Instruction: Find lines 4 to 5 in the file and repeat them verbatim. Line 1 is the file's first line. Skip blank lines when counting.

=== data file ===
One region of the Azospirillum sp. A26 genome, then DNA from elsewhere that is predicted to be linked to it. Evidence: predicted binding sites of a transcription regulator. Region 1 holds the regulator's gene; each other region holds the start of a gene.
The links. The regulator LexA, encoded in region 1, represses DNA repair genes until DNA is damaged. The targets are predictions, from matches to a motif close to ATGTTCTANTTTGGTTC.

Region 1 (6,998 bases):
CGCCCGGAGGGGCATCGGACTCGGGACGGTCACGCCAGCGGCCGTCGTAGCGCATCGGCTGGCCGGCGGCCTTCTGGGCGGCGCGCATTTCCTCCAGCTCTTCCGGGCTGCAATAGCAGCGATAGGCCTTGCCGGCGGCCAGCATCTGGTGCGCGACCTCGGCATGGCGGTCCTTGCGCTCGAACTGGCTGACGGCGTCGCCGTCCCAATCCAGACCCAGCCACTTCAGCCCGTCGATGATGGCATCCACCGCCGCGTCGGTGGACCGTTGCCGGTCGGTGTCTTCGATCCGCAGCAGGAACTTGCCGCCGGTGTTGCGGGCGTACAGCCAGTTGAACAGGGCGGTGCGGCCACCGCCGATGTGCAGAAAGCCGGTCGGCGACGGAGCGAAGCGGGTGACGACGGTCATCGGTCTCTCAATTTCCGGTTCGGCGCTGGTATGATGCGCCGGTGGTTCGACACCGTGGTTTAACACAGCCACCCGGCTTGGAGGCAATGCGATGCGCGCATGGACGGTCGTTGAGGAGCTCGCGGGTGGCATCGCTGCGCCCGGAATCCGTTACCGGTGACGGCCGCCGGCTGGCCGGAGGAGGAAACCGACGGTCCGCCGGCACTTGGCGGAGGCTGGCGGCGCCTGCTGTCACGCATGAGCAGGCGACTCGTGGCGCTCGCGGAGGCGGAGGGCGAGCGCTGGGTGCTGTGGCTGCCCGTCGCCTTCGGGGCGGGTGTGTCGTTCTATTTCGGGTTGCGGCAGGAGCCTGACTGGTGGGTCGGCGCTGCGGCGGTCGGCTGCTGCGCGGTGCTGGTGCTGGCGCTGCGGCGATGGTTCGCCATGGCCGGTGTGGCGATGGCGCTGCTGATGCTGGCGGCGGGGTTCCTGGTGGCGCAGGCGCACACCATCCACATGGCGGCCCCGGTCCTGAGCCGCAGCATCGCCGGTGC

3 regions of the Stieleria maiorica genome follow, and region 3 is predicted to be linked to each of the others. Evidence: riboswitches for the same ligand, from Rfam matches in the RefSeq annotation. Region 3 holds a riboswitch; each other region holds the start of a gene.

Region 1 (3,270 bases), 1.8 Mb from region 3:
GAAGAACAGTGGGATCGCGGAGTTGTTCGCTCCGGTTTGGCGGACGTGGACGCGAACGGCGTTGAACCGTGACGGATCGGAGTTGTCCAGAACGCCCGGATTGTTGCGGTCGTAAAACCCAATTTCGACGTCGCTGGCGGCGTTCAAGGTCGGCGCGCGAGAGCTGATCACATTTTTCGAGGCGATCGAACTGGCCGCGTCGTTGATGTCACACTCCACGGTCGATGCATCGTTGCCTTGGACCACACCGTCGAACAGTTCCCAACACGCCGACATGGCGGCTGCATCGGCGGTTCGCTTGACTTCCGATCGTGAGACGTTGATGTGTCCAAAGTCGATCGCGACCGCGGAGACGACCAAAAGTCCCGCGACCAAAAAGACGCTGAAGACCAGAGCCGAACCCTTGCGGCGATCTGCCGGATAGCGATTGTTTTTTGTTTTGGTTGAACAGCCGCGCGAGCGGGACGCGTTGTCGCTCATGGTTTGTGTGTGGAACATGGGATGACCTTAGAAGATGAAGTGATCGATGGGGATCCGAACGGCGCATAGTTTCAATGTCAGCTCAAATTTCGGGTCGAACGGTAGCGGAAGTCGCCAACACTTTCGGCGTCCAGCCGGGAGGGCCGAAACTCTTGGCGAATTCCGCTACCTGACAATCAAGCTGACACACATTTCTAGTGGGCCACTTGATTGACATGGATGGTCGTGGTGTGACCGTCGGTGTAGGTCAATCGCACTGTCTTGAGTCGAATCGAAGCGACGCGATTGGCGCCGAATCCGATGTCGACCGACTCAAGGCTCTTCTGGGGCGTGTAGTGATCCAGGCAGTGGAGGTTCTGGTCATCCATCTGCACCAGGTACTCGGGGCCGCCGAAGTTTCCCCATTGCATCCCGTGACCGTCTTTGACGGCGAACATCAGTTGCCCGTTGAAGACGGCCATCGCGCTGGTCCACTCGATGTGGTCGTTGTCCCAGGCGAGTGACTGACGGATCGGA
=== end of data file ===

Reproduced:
CGCCCGGAGGGGCATCGGACTCGGGACGGTCACGCCAGCGGCCGTCGTAGCGCATCGGCTGGCCGGCGGCCTTCTGGGCGGCGCGCATTTCCTCCAGCTCTTCCGGGCTGCAATAGCAGCGATAGGCCTTGCCGGCGGCCAGCATCTGGTGCGCGACCTCGGCATGGCGGTCCTTGCGCTCGAACTGGCTGACGGCGTCGCCGTCCCAATCCAGACCCAGCCACTTCAGCCCGTCGATGATGGCATCCACCGCCGCGTCGGTGGACCGTTGCCGGTCGGTGTCTTCGATCCGCAGCAGGAACTTGCCGCCGGTGTTGCGGGCGTACAGCCAGTTGAACAGGGCGGTGCGGCCACCGCCGATGTGCAGAAAGCCGGTCGGCGACGGAGCGAAGCGGGTGACGACGGTCATCGGTCTCTCAATTTCCGGTTCGGCGCTGGTATGATGCGCCGGTGGTTCGACACCGTGGTTTAACACAGCCACCCGGCTTGGAGGCAATGCGATGCGCGCATGGACGGTCGTTGAGGAGCTCGCGGGTGGCATCGCTGCGCCCGGAATCCGTTACCGGTGACGGCCGCCGGCTGGCCGGAGGAGGAAACCGACGGTCCGCCGGCACTTGGCGGAGGCTGGCGGCGCCTGCTGTCACGCATGAGCAGGCGACTCGTGGCGCTCGCGGAGGCGGAGGGCGAGCGCTGGGTGCTGTGGCTGCCCGTCGCCTTCGGGGCGGGTGTGTCGTTCTATTTCGGGTTGCGGCAGGAGCCTGACTGGTGGGTCGGCGCTGCGGCGGTCGGCTGCTGCGCGGTGCTGGTGCTGGCGCTGCGGCGATGGTTCGCCATGGCCGGTGTGGCGATGGCGCTGCTGATGCTGGCGGCGGGGTTCCTGGTGGCGCAGGCGCACACCATCCACATGGCGGCCCCGGTCCTGAGCCGCAGCATCGCCGGTGC

3 regions of the Stieleria maiorica genome follow, and region 3 is predicted to be linked to each of the others. Evidence: riboswitches for the same ligand, from Rfam matches in the RefSeq annotation. Region 3 holds a riboswitch; each other region holds the start of a gene.